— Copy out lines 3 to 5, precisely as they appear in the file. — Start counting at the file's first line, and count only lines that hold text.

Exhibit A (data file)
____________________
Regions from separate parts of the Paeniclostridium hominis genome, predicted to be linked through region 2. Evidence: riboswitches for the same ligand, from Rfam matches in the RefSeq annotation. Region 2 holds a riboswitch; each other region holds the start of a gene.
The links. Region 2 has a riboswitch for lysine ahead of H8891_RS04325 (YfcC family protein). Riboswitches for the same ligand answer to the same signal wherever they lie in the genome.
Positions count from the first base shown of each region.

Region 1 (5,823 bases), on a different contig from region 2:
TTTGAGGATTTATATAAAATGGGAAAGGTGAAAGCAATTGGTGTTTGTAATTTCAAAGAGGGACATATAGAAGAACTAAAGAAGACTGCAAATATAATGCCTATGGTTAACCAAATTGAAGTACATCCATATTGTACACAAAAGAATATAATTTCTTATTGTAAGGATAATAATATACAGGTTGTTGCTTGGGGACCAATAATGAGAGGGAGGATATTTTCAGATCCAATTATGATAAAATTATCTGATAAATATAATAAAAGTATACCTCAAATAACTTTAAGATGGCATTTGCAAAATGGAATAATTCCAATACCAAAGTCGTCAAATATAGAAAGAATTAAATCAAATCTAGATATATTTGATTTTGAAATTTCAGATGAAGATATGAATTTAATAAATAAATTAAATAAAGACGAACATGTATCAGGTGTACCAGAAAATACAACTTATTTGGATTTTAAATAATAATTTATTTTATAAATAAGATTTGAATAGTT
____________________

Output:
Positions count from the first base shown of each region.

Region 1 (5,823 bases), on a different contig from region 2:
TTTGAGGATTTATATAAAATGGGAAAGGTGAAAGCAATTGGTGTTTGTAATTTCAAAGAGGGACATATAGAAGAACTAAAGAAGACTGCAAATATAATGCCTATGGTTAACCAAATTGAAGTACATCCATATTGTACACAAAAGAATATAATTTCTTATTGTAAGGATAATAATATACAGGTTGTTGCTTGGGGACCAATAATGAGAGGGAGGATATTTTCAGATCCAATTATGATAAAATTATCTGATAAATATAATAAAAGTATACCTCAAATAACTTTAAGATGGCATTTGCAAAATGGAATAATTCCAATACCAAAGTCGTCAAATATAGAAAGAATTAAATCAAATCTAGATATATTTGATTTTGAAATTTCAGATGAAGATATGAATTTAATAAATAAATTAAATAAAGACGAACATGTATCAGGTGTACCAGAAAATACAACTTATTTGGATTTTAAATAATAATTTATTTTATAAATAAGATTTGAATAGTT